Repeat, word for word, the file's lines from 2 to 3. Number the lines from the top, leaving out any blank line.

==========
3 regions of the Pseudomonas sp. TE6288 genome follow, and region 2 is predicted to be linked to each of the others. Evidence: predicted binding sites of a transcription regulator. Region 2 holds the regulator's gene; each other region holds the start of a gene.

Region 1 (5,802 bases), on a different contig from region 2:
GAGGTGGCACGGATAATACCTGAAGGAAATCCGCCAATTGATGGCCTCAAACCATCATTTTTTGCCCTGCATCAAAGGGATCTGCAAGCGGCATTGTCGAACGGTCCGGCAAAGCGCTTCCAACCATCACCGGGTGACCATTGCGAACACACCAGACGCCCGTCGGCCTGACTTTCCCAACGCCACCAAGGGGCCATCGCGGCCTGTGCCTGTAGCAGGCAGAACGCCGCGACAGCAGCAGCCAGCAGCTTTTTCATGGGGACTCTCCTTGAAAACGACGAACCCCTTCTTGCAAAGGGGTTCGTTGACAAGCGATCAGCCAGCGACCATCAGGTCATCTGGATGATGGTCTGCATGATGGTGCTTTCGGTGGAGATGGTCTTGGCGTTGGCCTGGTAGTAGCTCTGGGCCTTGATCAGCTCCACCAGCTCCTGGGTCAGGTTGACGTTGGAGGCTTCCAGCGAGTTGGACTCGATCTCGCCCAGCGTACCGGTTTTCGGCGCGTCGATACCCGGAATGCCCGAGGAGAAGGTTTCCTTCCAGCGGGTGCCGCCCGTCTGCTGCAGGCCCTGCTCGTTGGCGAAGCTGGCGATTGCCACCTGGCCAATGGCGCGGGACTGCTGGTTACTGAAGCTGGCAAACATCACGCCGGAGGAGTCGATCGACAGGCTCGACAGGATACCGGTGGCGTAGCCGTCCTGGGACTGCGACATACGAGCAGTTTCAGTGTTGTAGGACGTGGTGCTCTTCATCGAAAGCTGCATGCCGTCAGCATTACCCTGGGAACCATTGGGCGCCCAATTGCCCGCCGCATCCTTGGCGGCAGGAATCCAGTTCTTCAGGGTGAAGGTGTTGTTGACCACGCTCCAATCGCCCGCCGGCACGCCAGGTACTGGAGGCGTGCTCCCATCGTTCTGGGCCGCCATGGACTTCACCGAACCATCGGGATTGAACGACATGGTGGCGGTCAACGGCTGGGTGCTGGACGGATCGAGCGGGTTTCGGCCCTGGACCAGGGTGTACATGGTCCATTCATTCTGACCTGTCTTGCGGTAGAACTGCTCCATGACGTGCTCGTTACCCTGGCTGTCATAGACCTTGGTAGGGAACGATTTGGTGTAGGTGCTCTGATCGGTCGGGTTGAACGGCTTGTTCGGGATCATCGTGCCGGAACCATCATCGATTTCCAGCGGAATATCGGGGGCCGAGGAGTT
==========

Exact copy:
Region 1 (5,802 bases), on a different contig from region 2:
GAGGTGGCACGGATAATACCTGAAGGAAATCCGCCAATTGATGGCCTCAAACCATCATTTTTTGCCCTGCATCAAAGGGATCTGCAAGCGGCATTGTCGAACGGTCCGGCAAAGCGCTTCCAACCATCACCGGGTGACCATTGCGAACACACCAGACGCCCGTCGGCCTGACTTTCCCAACGCCACCAAGGGGCCATCGCGGCCTGTGCCTGTAGCAGGCAGAACGCCGCGACAGCAGCAGCCAGCAGCTTTTTCATGGGGACTCTCCTTGAAAACGACGAACCCCTTCTTGCAAAGGGGTTCGTTGACAAGCGATCAGCCAGCGACCATCAGGTCATCTGGATGATGGTCTGCATGATGGTGCTTTCGGTGGAGATGGTCTTGGCGTTGGCCTGGTAGTAGCTCTGGGCCTTGATCAGCTCCACCAGCTCCTGGGTCAGGTTGACGTTGGAGGCTTCCAGCGAGTTGGACTCGATCTCGCCCAGCGTACCGGTTTTCGGCGCGTCGATACCCGGAATGCCCGAGGAGAAGGTTTCCTTCCAGCGGGTGCCGCCCGTCTGCTGCAGGCCCTGCTCGTTGGCGAAGCTGGCGATTGCCACCTGGCCAATGGCGCGGGACTGCTGGTTACTGAAGCTGGCAAACATCACGCCGGAGGAGTCGATCGACAGGCTCGACAGGATACCGGTGGCGTAGCCGTCCTGGGACTGCGACATACGAGCAGTTTCAGTGTTGTAGGACGTGGTGCTCTTCATCGAAAGCTGCATGCCGTCAGCATTACCCTGGGAACCATTGGGCGCCCAATTGCCCGCCGCATCCTTGGCGGCAGGAATCCAGTTCTTCAGGGTGAAGGTGTTGTTGACCACGCTCCAATCGCCCGCCGGCACGCCAGGTACTGGAGGCGTGCTCCCATCGTTCTGGGCCGCCATGGACTTCACCGAACCATCGGGATTGAACGACATGGTGGCGGTCAACGGCTGGGTGCTGGACGGATCGAGCGGGTTTCGGCCCTGGACCAGGGTGTACATGGTCCATTCATTCTGACCTGTCTTGCGGTAGAACTGCTCCATGACGTGCTCGTTACCCTGGCTGTCATAGACCTTGGTAGGGAACGATTTGGTGTAGGTGCTCTGATCGGTCGGGTTGAACGGCTTGTTCGGGATCATCGTGCCGGAACCATCATCGATTTCCAGCGGAATATCGGGGGCCGAGGAGTT